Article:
Building


  • Carpenter Center for the Visual Arts, ca. 1963

  • Carpenter Center for the Visual Arts, during construction, 1961–62

  • Visualization of Concepts: The Work of Will Burton, Carpenter Center for the Visual Arts, Dec 1, 1971–Jan 17, 1972

  • Len Gittleman, installation view of Lunar Transformations, Carpenter Center for the Visual Arts, April 10–May 15, 1972

  • Carpenter Center for the Visual Arts, Level 1, looking into Lecture Hall. Courtesy of Dan Lopez

  • Carpenter Center for the Visual Arts, Level 3, currently painting classrooms. Courtesy of Dan Lopez

  • Heart for Harvard, work by students in VES 153 taught by Willem Sandberg, Harvard Yard, Jan 17–Jan 28, 1970

  • Graphic Design: works by students of the Kunstgewerbeschule, Basel, Carpenter Center for the Visual Arts, Apr 13–Jun 15, 1967

  • Student exhibition, Carpenter Center for the Visual Arts, ca. 1971

  • Carpenter Center for the Visual Arts, bird's-eye view, photo Aerial Photography of New England


Architecture

The Carpenter Center for the Visual Arts, completed in 1963, is the only building on the North American continent designed by the famous Swiss-born architect Le Corbusier. Despite the controversy over the wisdom of placing a building of such modern design in a traditional location, Le Corbusier felt that a building devoted to the visual arts must be an experience of freedom and unbound creativity. A traditional building for the visual arts would have been a contradiction. The Carpenter Center represents Corbusier’s attempt to create a “synthesis of the arts,” the union of architecture with painting, sculpture, through his innovative design. The building was completed in 1963, made possible by a gift from Alfred St. Vrain Carpenter, and the intent to house the artistic entities of Harvard College under one roof came to fruition in 1968 as the Department of Visual and Environmental Studies.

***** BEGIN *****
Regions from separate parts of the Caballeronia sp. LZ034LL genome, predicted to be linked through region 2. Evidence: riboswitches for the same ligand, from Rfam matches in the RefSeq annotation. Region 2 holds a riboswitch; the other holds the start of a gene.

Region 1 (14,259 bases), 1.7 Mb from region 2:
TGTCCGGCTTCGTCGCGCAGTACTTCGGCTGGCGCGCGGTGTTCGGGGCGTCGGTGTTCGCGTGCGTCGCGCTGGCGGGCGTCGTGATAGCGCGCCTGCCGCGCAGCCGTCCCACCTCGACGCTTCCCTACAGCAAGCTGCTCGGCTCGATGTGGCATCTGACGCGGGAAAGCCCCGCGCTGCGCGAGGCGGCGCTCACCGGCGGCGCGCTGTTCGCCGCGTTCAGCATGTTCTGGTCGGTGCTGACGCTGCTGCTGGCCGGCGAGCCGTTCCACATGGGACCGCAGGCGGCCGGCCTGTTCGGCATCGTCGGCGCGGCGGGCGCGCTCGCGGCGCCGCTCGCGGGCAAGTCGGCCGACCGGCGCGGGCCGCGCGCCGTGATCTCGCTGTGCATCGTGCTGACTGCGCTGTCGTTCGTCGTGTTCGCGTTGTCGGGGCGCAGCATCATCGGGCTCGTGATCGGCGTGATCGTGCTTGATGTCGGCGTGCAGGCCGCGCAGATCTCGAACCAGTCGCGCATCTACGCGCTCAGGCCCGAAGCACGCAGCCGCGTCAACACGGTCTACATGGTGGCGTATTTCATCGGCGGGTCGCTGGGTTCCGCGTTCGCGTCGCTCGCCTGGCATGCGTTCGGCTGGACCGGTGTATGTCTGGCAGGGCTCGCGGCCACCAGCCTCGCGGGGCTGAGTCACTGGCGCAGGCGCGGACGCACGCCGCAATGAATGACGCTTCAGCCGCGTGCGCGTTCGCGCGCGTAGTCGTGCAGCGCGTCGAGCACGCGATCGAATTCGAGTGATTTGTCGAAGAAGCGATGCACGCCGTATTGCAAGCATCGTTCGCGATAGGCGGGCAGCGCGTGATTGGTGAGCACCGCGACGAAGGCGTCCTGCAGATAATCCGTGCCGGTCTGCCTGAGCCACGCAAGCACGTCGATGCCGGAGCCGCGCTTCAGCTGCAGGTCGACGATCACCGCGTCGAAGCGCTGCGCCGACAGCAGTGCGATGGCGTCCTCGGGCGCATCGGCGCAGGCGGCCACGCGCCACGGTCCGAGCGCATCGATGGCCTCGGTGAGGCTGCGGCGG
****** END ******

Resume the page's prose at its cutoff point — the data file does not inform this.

The five levels of the building function as open and flexible working spaces for painting, drawing, and sculpture, and the ramp through the heart of the building encourages public circulation and provides views into the studios, making the creative process visible through the building design. The Sert Gallery, at the top of the ramp, features the work of contemporary artists, and the main gallery at street level hosts a variety of exhibitions supporting the curriculum of the Department. The Carpenter Center is also home to the Harvard Film Archive, which brings to the public a unique program of classic, rare and experimental films.